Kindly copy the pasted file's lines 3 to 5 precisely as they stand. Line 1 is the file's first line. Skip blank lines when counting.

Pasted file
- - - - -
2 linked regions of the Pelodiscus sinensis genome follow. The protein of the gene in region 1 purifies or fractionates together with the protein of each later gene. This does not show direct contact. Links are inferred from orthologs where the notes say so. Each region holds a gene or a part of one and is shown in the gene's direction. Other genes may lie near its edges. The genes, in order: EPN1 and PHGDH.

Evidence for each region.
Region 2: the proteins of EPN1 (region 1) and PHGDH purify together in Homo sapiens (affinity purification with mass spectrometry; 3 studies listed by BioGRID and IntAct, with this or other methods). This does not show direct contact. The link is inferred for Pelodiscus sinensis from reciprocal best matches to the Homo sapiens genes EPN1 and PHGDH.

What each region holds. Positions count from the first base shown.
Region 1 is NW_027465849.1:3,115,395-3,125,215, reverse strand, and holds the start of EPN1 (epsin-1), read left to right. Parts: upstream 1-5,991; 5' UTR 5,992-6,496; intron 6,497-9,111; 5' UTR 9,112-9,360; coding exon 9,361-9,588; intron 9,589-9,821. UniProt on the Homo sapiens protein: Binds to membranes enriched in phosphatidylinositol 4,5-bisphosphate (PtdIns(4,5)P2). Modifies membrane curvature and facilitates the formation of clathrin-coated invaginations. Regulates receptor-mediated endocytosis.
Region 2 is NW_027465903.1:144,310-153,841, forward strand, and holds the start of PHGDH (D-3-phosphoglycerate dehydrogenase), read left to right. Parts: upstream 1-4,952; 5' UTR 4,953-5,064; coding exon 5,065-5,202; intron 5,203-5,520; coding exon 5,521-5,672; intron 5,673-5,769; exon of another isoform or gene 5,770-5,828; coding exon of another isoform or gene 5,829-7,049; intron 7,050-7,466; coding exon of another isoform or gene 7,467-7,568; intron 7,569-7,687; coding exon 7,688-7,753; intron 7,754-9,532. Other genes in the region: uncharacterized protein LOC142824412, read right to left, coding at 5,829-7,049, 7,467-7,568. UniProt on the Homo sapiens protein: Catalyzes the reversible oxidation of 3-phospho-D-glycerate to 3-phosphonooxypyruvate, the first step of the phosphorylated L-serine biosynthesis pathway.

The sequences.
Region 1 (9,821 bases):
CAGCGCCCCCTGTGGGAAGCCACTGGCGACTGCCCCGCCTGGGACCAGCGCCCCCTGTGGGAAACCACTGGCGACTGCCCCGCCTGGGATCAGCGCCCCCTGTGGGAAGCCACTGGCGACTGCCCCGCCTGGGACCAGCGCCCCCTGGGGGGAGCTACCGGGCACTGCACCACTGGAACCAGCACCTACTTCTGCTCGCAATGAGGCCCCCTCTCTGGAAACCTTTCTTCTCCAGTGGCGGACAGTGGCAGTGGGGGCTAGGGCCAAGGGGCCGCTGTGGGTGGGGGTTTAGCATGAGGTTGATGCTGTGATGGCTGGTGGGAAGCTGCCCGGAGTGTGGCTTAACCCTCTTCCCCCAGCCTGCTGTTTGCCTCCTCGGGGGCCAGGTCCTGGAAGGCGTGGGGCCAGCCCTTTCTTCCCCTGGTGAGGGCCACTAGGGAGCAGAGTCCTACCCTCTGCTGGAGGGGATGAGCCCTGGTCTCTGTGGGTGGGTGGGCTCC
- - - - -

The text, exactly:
Region 2: the proteins of EPN1 (region 1) and PHGDH purify together in Homo sapiens (affinity purification with mass spectrometry; 3 studies listed by BioGRID and IntAct, with this or other methods). This does not show direct contact. The link is inferred for Pelodiscus sinensis from reciprocal best matches to the Homo sapiens genes EPN1 and PHGDH.

What each region holds. Positions count from the first base shown.
Region 1 is NW_027465849.1:3,115,395-3,125,215, reverse strand, and holds the start of EPN1 (epsin-1), read left to right. Parts: upstream 1-5,991; 5' UTR 5,992-6,496; intron 6,497-9,111; 5' UTR 9,112-9,360; coding exon 9,361-9,588; intron 9,589-9,821. UniProt on the Homo sapiens protein: Binds to membranes enriched in phosphatidylinositol 4,5-bisphosphate (PtdIns(4,5)P2). Modifies membrane curvature and facilitates the formation of clathrin-coated invaginations. Regulates receptor-mediated endocytosis.